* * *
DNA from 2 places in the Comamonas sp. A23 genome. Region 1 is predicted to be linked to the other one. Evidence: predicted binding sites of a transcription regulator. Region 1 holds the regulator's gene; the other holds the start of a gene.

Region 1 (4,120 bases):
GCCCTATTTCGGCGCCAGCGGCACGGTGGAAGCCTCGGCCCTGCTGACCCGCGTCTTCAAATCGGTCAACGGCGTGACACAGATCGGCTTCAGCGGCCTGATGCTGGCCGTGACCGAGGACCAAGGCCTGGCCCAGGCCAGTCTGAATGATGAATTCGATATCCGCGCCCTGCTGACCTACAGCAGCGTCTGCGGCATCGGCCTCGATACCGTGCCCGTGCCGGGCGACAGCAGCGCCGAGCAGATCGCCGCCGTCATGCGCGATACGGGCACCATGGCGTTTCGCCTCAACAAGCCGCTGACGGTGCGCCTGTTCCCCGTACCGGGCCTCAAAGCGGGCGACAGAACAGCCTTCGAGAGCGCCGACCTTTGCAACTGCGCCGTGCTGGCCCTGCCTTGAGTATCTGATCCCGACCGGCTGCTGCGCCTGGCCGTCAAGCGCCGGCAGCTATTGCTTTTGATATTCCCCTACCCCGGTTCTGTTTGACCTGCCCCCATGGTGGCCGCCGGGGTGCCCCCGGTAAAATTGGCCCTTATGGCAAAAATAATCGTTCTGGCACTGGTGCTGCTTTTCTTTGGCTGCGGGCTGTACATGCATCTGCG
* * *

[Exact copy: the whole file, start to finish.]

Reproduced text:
DNA from 2 places in the Comamonas sp. A23 genome. Region 1 is predicted to be linked to the other one. Evidence: predicted binding sites of a transcription regulator. Region 1 holds the regulator's gene; the other holds the start of a gene.

Region 1 (4,120 bases):
GCCCTATTTCGGCGCCAGCGGCACGGTGGAAGCCTCGGCCCTGCTGACCCGCGTCTTCAAATCGGTCAACGGCGTGACACAGATCGGCTTCAGCGGCCTGATGCTGGCCGTGACCGAGGACCAAGGCCTGGCCCAGGCCAGTCTGAATGATGAATTCGATATCCGCGCCCTGCTGACCTACAGCAGCGTCTGCGGCATCGGCCTCGATACCGTGCCCGTGCCGGGCGACAGCAGCGCCGAGCAGATCGCCGCCGTCATGCGCGATACGGGCACCATGGCGTTTCGCCTCAACAAGCCGCTGACGGTGCGCCTGTTCCCCGTACCGGGCCTCAAAGCGGGCGACAGAACAGCCTTCGAGAGCGCCGACCTTTGCAACTGCGCCGTGCTGGCCCTGCCTTGAGTATCTGATCCCGACCGGCTGCTGCGCCTGGCCGTCAAGCGCCGGCAGCTATTGCTTTTGATATTCCCCTACCCCGGTTCTGTTTGACCTGCCCCCATGGTGGCCGCCGGGGTGCCCCCGGTAAAATTGGCCCTTATGGCAAAAATAATCGTTCTGGCACTGGTGCTGCTTTTCTTTGGCTGCGGGCTGTACATGCATCTGCG